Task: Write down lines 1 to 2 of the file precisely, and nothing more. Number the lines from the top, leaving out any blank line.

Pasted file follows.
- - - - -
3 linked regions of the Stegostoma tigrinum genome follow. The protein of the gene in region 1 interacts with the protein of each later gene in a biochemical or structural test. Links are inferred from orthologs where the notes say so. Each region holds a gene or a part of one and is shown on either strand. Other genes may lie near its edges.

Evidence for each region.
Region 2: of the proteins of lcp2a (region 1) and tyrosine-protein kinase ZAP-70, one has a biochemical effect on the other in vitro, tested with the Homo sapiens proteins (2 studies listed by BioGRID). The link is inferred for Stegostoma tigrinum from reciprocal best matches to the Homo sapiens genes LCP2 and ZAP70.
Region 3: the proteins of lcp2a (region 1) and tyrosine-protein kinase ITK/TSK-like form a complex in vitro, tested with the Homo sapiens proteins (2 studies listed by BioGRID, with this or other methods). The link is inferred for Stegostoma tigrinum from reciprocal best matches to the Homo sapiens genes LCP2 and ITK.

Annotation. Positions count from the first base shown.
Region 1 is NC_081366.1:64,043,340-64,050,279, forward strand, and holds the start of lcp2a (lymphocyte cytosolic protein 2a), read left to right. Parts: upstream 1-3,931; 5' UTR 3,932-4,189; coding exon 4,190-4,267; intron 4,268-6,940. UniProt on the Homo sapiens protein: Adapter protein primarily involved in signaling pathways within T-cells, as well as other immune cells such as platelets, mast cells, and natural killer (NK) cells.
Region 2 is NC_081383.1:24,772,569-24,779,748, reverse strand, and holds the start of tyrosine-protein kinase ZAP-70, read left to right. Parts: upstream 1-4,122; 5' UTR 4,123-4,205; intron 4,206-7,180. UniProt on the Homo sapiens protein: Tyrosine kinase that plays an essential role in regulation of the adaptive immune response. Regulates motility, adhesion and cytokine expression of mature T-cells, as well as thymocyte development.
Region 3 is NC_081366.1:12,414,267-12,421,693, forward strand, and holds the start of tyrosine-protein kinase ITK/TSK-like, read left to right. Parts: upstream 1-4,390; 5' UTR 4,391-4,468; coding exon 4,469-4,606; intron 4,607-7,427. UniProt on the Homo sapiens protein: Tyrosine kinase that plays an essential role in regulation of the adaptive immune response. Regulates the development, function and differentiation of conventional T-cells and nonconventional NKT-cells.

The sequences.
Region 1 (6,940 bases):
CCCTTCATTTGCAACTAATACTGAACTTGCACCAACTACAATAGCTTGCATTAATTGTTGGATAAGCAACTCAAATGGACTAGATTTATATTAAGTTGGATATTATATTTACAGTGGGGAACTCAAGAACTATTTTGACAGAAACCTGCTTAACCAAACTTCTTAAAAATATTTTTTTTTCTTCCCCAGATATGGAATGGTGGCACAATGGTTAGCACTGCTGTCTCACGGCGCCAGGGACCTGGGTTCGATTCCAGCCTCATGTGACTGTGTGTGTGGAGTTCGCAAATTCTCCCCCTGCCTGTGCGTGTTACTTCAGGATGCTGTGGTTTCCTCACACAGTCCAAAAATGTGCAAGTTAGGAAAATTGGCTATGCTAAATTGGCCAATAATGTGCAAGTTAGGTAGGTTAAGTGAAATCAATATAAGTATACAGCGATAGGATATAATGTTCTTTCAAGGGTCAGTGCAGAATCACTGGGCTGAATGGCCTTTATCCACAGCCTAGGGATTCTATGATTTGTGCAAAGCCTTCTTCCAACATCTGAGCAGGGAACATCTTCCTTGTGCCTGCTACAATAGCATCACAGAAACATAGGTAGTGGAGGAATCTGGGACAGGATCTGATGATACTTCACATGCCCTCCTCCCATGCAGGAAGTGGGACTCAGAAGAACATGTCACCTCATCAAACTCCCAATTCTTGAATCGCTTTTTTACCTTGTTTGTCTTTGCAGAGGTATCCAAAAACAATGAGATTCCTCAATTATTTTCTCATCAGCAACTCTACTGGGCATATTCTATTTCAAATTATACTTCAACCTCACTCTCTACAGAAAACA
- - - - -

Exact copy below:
3 linked regions of the Stegostoma tigrinum genome follow. The protein of the gene in region 1 interacts with the protein of each later gene in a biochemical or structural test. Links are inferred from orthologs where the notes say so. Each region holds a gene or a part of one and is shown on either strand. Other genes may lie near its edges.

Evidence for each region.